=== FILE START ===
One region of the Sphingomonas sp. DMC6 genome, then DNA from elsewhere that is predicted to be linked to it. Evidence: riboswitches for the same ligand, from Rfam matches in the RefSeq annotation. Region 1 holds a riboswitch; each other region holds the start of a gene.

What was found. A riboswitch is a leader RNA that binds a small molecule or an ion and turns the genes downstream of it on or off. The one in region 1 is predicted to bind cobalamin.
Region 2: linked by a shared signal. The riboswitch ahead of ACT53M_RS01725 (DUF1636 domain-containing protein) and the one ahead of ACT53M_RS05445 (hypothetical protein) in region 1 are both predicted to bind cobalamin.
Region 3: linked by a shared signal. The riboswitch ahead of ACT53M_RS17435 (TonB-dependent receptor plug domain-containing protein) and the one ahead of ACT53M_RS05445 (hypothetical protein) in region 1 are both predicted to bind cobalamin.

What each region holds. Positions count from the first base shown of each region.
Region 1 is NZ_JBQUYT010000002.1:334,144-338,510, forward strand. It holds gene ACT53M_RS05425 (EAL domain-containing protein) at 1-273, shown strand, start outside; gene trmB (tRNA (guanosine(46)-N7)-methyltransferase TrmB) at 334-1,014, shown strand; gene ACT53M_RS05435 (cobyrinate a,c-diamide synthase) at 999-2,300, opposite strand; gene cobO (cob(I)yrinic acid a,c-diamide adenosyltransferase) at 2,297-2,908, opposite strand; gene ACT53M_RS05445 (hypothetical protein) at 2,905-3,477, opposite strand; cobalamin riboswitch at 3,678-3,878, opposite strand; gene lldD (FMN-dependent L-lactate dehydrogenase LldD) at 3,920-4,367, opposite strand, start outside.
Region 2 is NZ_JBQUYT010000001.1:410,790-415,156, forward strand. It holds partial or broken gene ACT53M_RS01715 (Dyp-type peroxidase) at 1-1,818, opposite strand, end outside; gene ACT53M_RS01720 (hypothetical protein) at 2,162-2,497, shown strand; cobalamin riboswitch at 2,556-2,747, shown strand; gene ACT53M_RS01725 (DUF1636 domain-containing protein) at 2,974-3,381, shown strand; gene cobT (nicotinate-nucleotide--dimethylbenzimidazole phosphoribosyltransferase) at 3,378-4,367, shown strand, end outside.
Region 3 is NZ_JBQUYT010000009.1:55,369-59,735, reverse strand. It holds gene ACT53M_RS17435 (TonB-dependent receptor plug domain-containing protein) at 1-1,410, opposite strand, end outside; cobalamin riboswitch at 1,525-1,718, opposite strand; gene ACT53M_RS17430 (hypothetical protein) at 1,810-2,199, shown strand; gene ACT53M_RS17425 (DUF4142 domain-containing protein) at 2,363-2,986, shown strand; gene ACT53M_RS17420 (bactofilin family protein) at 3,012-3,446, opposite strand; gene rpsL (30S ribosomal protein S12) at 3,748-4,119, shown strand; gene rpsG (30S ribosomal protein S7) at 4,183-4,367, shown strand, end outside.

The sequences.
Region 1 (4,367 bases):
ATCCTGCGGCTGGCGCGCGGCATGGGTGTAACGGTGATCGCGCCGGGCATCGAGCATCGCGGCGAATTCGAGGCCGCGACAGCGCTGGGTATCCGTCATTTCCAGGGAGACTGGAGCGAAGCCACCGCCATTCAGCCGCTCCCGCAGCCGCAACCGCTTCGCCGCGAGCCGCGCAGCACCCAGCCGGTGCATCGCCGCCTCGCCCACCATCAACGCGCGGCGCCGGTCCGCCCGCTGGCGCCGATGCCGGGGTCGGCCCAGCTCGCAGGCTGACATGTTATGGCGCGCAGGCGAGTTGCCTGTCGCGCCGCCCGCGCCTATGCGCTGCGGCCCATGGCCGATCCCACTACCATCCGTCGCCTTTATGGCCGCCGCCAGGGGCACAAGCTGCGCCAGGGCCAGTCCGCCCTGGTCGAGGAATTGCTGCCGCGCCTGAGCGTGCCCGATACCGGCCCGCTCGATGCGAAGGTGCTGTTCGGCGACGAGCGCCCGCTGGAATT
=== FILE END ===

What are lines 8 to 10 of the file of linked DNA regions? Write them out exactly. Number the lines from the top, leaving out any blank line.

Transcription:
Region 3 is NZ_JBQUYT010000009.1:55,369-59,735, reverse strand. It holds gene ACT53M_RS17435 (TonB-dependent receptor plug domain-containing protein) at 1-1,410, opposite strand, end outside; cobalamin riboswitch at 1,525-1,718, opposite strand; gene ACT53M_RS17430 (hypothetical protein) at 1,810-2,199, shown strand; gene ACT53M_RS17425 (DUF4142 domain-containing protein) at 2,363-2,986, shown strand; gene ACT53M_RS17420 (bactofilin family protein) at 3,012-3,446, opposite strand; gene rpsL (30S ribosomal protein S12) at 3,748-4,119, shown strand; gene rpsG (30S ribosomal protein S7) at 4,183-4,367, shown strand, end outside.

The sequences.
Region 1 (4,367 bases):